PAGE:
The fire service needs to continue its migration to an all-hazards service in 2024. With the continued decrease in building fires, which is a good thing, we need to recognize, identify and prepare for other risks and threats to our departments and our communities.

  • Active shooter/active threat is a threat no matter the size or demographic of the community.
  • Technological accidents are a threat.
  • Electric vehicles using lithium-ion batteries parked in a garage are a threat.
  • Lightweight, green, cheaper construction create new challenges.

The fire service must be ready to respond. If not us, who?

From the Executive Editor, Chief Marc Bashoor

In addition to the myriad issues that will likely come up, there are two things that I believe will dominate the fire service in 2024. We’re already knee-deep in one, while the other is swirling downward, right now at that proverbial 10,000-foot level.

  • Electrification: We have focused on lithium-ion battery fires near daily of late. The proliferation of electrification will expand beyond these products and continue to saturate our communities. Damaged batteries are only part of the problem, however. Uncertified and third-party charging systems have been responsible for numerous fires.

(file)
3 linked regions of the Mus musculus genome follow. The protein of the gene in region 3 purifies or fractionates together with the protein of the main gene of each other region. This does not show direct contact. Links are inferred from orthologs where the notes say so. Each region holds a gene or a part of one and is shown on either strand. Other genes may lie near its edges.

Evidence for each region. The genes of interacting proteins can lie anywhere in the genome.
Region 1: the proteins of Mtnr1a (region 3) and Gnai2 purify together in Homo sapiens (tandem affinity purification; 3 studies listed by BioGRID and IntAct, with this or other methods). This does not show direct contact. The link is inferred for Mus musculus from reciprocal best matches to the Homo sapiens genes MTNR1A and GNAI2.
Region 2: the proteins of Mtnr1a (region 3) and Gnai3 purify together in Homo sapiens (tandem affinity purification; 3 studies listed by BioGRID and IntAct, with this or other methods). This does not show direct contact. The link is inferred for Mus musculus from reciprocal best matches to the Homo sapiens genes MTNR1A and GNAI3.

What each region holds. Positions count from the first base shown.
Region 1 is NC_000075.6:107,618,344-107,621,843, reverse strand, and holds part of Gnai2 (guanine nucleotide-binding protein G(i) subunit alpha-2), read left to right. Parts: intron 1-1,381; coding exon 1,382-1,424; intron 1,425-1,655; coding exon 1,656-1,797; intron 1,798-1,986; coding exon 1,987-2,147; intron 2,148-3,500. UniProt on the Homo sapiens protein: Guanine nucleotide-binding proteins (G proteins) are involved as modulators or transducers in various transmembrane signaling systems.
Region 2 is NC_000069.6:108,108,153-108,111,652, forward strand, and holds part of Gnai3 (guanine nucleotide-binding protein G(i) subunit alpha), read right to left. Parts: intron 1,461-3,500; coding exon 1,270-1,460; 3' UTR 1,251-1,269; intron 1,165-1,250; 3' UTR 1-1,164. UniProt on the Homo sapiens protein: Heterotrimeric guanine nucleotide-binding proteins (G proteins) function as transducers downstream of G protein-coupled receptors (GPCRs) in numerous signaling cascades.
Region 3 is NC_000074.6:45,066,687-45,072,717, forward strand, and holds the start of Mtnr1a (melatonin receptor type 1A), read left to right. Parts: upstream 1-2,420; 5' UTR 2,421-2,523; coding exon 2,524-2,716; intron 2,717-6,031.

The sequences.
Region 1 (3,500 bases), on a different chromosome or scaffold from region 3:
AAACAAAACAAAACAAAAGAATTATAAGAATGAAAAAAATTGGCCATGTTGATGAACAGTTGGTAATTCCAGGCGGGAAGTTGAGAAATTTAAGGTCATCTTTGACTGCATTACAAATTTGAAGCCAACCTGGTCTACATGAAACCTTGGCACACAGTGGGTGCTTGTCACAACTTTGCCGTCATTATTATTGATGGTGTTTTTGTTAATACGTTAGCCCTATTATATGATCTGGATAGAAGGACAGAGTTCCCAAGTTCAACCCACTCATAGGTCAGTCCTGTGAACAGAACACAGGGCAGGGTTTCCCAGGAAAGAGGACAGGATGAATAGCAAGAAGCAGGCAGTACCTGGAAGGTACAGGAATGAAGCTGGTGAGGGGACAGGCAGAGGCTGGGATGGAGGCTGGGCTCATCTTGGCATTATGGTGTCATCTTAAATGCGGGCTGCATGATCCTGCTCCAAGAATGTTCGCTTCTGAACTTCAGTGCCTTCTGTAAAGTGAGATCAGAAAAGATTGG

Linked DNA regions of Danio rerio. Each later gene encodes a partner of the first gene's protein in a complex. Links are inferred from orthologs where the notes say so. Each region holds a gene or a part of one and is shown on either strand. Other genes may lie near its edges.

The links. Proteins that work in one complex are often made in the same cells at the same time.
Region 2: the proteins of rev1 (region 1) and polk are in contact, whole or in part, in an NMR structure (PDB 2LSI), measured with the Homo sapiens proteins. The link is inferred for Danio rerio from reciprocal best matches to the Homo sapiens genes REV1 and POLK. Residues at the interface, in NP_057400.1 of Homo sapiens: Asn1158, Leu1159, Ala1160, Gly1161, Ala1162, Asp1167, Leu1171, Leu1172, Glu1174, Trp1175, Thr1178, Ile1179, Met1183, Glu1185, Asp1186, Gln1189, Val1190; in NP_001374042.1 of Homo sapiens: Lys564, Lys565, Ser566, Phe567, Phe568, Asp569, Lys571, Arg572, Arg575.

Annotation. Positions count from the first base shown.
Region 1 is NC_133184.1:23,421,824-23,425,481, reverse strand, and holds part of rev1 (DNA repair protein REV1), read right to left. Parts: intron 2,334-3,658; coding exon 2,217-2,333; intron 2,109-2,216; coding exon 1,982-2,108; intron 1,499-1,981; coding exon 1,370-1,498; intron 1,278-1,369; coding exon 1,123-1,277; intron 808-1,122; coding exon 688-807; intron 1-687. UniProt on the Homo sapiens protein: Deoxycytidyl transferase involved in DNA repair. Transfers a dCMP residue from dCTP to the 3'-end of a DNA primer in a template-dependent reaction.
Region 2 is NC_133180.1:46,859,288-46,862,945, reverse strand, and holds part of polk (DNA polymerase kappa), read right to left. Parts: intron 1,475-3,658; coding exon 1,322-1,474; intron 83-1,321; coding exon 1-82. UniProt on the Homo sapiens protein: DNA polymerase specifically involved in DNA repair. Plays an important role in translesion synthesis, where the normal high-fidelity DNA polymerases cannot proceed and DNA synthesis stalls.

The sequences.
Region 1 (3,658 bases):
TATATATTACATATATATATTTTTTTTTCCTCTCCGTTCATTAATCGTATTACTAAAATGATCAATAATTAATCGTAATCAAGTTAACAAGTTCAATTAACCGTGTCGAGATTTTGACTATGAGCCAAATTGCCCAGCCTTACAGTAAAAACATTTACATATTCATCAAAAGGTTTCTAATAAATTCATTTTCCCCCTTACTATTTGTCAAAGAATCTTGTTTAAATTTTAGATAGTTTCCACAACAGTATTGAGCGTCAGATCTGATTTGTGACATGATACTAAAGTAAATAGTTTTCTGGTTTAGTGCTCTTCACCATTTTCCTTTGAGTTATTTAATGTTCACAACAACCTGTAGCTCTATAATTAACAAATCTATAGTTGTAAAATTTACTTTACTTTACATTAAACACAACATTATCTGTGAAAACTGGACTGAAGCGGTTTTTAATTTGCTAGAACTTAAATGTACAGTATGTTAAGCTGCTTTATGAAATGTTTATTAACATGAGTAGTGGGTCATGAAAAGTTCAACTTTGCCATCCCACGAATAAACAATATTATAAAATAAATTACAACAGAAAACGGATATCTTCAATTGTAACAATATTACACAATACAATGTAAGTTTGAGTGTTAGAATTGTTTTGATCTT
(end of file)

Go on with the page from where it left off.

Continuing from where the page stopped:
• Artificial Intelligence (AI): The AI world will have direct impacts on our research, response, community interactions, and educational opportunities. I foresee fire protection systems with AI connections, which will require fire departments to interact with AI as they show up for alarm bells calls or for investigations of odors. The possibilities are endless. The IAFC recently held a technology summit where AI was a featured topic of discussion. Keep your eyes and ears open to what’s going on around you. AI will soon be a part of your fire department, whether you’re ready for it or not.

What do you consider to be the top priorities for the fire service in 2024? Email the editor.

Janelle Foskett is the editor-in-chief of, responsible for defining original editorial content, tracking industry trends, managing expert contributors and leading execution of special coverage efforts. She also serves as the co-host of FireRescue1’s Better Every Shift podcast. Foskett joined the Lexipol team in 2019 and has nearly 20 years of experience in fire service media and publishing. She has a bachelor’s degree in journalism from California Polytechnic State University in San Luis Obispo and a certificate in technical communications from the University of California, San Diego. Ask questions or submit ideas via email.